Monday, January 29, 2007

A Confidence Booster

I have been very wary of my progress on the unit. I didn't think that I was doing a bad job, but not exactly the greatest job in the world. I tend to be very critical of myself and my work and sometimes a perfectionist. I feel like if I don't know the right thing to say to a client, I have failed that client and have failed myself as a counselor. I'm slowly learning that the counselor doesn't always magically get the right words to come out of their mouths. But I'm learning to find those words even if it takes a few moments of silence.

I'm definitely getting a lot more comfortable leading groups. I was very shy, cautious, and nervous when I first started. I think I've gotten over the shy and nervous, but am still very cautious which isn't necessarily a bad thing. When working with adolescents and children, especially adolescents, I've learned that to an extent you have to be very selective in the comments you make because the wrong words could just set them off...then you're back at the beginning.

So on to the confidence booster. I leave at noon on mondays, so I'm home for the day now. Right before I left, my supervisor told me that "we're really happy with the work you've done here so far." That felt so good to hear that, because I wasn't happy with the work I've done so far. I don't think I'm doing bad, I'm just not that educated yet in the practicality of counseling. She then went on to ask if I'd be interested in a job as a client social worker when I graduate. Since I'm getting my degree in Rehabilitation Counseling, I didn't think my degree would be compatible with the job, but she said that they would just call me a social worker..I don't need an MSW. Whatever...I wish people acknowledged what my profession actually is, but I guess it's kind of all the same thing.

Here's the thing. I would love nothing more to work at River Oaks. I really would. It's a wonderful place and I love being on the unit. I love working with kids and adolescents. I look forward to it everyday. But then the subject of salary came up. She said as a professional right out of school, I would be looking at $13-$15/hour. I don't think so. It's so frustrating. I can't live off of that, but at the same time, this is the perfect job for my interests and it's the only psyc hospital in the area that has an inpatient adolescent unit. Maybe the salary will change. Maybe I can negotiate...lord only knows.

It's always interesting to see how the clients have changed over the weekend when I come back on Monday's. Half of my clients were discharged over the weekend. Some seem to have made incredible progress over the weekend. I just wonder sometimes if that progress is an act to get discharged or if they've really learned something. I guess either way, they've learned at least what they need to do to stay out, and even if it's an act it would improve their quality of life somewhat and bring up the GAF scores. It's strange...I notice that I make predictions for clients. The one's that I think will get better quickly sometimes regress just when I think they're doing great. There are others that I think will never change and they make huge strides of improvement. It just goes to show that the human mind is very unpredictable.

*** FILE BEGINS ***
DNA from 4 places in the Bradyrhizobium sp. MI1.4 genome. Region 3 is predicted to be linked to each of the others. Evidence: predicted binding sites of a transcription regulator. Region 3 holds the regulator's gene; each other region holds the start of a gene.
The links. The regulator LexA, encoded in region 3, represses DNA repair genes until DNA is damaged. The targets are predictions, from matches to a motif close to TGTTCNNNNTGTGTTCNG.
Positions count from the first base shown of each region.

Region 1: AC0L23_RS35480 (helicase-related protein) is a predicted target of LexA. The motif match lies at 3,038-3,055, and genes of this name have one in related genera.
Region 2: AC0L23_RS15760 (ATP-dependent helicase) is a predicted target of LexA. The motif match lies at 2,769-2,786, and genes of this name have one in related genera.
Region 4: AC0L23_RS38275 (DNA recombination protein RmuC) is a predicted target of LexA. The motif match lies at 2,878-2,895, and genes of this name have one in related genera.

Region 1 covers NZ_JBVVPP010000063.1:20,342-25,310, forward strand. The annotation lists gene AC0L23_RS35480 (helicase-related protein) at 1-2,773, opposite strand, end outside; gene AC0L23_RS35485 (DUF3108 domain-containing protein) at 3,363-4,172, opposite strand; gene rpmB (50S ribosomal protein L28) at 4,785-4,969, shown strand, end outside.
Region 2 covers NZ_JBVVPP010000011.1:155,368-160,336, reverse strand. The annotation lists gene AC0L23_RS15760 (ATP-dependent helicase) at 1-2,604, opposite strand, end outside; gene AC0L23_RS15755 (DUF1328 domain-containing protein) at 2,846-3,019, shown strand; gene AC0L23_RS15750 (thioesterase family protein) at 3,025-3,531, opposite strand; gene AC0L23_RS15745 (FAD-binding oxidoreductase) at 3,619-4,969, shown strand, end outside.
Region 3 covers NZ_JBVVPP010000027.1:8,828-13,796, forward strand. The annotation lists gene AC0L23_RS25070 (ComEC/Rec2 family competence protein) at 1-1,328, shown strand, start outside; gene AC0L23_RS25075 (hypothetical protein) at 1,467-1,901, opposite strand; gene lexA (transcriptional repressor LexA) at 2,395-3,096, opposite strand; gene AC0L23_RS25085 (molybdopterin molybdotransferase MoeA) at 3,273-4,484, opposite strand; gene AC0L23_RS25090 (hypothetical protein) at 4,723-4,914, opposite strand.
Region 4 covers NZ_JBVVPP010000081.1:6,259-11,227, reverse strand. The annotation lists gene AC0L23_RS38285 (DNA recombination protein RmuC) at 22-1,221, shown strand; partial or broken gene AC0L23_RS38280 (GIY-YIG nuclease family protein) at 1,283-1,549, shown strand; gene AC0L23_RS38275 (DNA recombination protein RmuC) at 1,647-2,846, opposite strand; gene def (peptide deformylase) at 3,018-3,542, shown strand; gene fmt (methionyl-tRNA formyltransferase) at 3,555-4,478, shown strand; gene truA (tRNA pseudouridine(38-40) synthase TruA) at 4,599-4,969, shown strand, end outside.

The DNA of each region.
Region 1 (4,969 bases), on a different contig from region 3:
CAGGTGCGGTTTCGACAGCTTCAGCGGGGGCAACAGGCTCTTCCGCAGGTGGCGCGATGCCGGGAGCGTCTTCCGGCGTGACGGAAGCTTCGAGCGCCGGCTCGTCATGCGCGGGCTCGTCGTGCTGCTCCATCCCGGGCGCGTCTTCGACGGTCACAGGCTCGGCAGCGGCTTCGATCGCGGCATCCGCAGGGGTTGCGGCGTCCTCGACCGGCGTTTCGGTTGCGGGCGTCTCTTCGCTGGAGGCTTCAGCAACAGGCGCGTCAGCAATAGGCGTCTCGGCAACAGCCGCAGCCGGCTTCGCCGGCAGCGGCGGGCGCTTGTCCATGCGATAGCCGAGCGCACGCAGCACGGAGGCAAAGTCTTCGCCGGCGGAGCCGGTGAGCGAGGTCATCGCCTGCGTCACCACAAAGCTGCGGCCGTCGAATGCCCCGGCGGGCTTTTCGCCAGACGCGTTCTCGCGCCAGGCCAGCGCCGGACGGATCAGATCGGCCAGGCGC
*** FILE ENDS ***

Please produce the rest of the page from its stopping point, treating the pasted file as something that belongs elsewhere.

It's a good start to the week and hopefully it remains that way. Off to clinic in an hour where I will see my first one on one counseling session. Nervous but excited!

2 comments:

Carl V. said...

Being patient and taking the time is never a bad idea on the job, especially in the mental health field. Often it is the quick, off-the-cuff responses that a person regrets.

Not sure exactly where you live off the top of my head but those wages are unfortunately pretty average, at least for right out of school. Getting a good variety of experience and putting some years under your belt will be the best thing you can have for negotiating your salary. Things also vary from place to place. My experience was that inpatient was never the best paying gig, salaries are usually better in an outpatient setting.

Just don't get discouraged and do your best, remember that you aren't the client's saviour, just a person to help them get pointed in the right direction.

Chris said...

Thanks for the tips Carl! I'm starting to accept that I won't be rich from this job. I never thought that I would, but $13 and hour sounds so low. I live in New Orleans by the way. Not the best paying place in any field. I'm willing to sacrifice salary though for having a job that I enjoy going to. It would just be alot better if the two were compatible.